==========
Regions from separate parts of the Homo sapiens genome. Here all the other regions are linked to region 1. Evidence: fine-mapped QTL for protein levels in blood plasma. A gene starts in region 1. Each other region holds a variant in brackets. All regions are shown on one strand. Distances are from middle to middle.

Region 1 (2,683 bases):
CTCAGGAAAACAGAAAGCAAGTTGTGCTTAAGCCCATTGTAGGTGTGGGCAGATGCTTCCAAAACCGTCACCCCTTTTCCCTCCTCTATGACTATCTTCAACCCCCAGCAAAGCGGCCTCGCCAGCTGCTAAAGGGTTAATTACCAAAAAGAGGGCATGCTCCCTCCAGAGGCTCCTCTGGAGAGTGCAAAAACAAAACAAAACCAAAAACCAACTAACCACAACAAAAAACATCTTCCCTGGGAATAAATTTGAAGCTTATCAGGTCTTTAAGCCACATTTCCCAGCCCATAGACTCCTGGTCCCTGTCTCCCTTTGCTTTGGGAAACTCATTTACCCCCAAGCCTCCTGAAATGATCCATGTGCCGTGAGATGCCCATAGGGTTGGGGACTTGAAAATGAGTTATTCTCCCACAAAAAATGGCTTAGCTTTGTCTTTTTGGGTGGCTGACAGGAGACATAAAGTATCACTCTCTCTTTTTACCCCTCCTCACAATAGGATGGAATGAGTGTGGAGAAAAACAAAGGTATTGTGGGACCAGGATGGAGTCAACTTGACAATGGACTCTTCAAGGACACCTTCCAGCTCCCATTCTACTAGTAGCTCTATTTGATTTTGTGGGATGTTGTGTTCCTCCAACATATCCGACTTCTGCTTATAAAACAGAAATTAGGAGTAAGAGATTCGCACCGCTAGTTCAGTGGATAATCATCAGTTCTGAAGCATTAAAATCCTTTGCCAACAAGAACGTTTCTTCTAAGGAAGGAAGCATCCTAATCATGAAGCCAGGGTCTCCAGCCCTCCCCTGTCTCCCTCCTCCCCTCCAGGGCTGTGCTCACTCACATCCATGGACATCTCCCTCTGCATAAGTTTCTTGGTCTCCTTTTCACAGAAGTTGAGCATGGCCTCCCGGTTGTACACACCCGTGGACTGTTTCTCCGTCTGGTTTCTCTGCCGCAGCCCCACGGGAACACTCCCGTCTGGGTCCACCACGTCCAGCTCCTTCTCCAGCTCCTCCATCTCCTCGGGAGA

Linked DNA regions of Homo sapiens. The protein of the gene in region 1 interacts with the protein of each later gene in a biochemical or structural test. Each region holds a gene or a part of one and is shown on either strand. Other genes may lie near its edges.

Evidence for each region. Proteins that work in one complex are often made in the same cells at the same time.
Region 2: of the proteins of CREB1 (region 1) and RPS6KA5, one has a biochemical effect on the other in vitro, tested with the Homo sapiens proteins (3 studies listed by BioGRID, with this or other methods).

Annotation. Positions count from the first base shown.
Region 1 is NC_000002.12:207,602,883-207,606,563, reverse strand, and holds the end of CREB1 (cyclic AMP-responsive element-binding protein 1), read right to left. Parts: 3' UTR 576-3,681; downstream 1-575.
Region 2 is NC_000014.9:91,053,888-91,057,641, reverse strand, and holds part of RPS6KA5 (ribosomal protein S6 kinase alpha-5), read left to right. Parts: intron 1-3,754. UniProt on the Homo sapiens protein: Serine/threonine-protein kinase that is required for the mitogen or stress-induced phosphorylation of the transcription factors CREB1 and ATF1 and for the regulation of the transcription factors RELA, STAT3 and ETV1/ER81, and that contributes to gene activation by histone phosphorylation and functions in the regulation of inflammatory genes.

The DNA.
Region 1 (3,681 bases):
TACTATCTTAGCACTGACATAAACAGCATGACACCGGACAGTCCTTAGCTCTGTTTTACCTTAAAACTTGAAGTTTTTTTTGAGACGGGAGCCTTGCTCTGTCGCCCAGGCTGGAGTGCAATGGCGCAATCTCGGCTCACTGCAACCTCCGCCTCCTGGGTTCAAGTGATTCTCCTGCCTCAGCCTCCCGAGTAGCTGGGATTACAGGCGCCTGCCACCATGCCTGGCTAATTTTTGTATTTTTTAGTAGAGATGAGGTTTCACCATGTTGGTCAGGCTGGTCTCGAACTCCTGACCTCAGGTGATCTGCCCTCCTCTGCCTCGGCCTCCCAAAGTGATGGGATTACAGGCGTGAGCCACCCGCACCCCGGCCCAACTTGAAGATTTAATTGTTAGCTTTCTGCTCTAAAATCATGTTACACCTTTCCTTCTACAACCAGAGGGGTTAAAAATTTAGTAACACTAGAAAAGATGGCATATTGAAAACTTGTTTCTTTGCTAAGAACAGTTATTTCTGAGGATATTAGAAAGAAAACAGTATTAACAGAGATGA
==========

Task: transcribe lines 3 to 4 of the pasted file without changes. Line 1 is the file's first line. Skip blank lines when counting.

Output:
CTCAGGAAAACAGAAAGCAAGTTGTGCTTAAGCCCATTGTAGGTGTGGGCAGATGCTTCCAAAACCGTCACCCCTTTTCCCTCCTCTATGACTATCTTCAACCCCCAGCAAAGCGGCCTCGCCAGCTGCTAAAGGGTTAATTACCAAAAAGAGGGCATGCTCCCTCCAGAGGCTCCTCTGGAGAGTGCAAAAACAAAACAAAACCAAAAACCAACTAACCACAACAAAAAACATCTTCCCTGGGAATAAATTTGAAGCTTATCAGGTCTTTAAGCCACATTTCCCAGCCCATAGACTCCTGGTCCCTGTCTCCCTTTGCTTTGGGAAACTCATTTACCCCCAAGCCTCCTGAAATGATCCATGTGCCGTGAGATGCCCATAGGGTTGGGGACTTGAAAATGAGTTATTCTCCCACAAAAAATGGCTTAGCTTTGTCTTTTTGGGTGGCTGACAGGAGACATAAAGTATCACTCTCTCTTTTTACCCCTCCTCACAATAGGATGGAATGAGTGTGGAGAAAAACAAAGGTATTGTGGGACCAGGATGGAGTCAACTTGACAATGGACTCTTCAAGGACACCTTCCAGCTCCCATTCTACTAGTAGCTCTATTTGATTTTGTGGGATGTTGTGTTCCTCCAACATATCCGACTTCTGCTTATAAAACAGAAATTAGGAGTAAGAGATTCGCACCGCTAGTTCAGTGGATAATCATCAGTTCTGAAGCATTAAAATCCTTTGCCAACAAGAACGTTTCTTCTAAGGAAGGAAGCATCCTAATCATGAAGCCAGGGTCTCCAGCCCTCCCCTGTCTCCCTCCTCCCCTCCAGGGCTGTGCTCACTCACATCCATGGACATCTCCCTCTGCATAAGTTTCTTGGTCTCCTTTTCACAGAAGTTGAGCATGGCCTCCCGGTTGTACACACCCGTGGACTGTTTCTCCGTCTGGTTTCTCTGCCGCAGCCCCACGGGAACACTCCCGTCTGGGTCCACCACGTCCAGCTCCTTCTCCAGCTCCTCCATCTCCTCGGGAGA

Linked DNA regions of Homo sapiens. The protein of the gene in region 1 interacts with the protein of each later gene in a biochemical or structural test. Each region holds a gene or a part of one and is shown on either strand. Other genes may lie near its edges.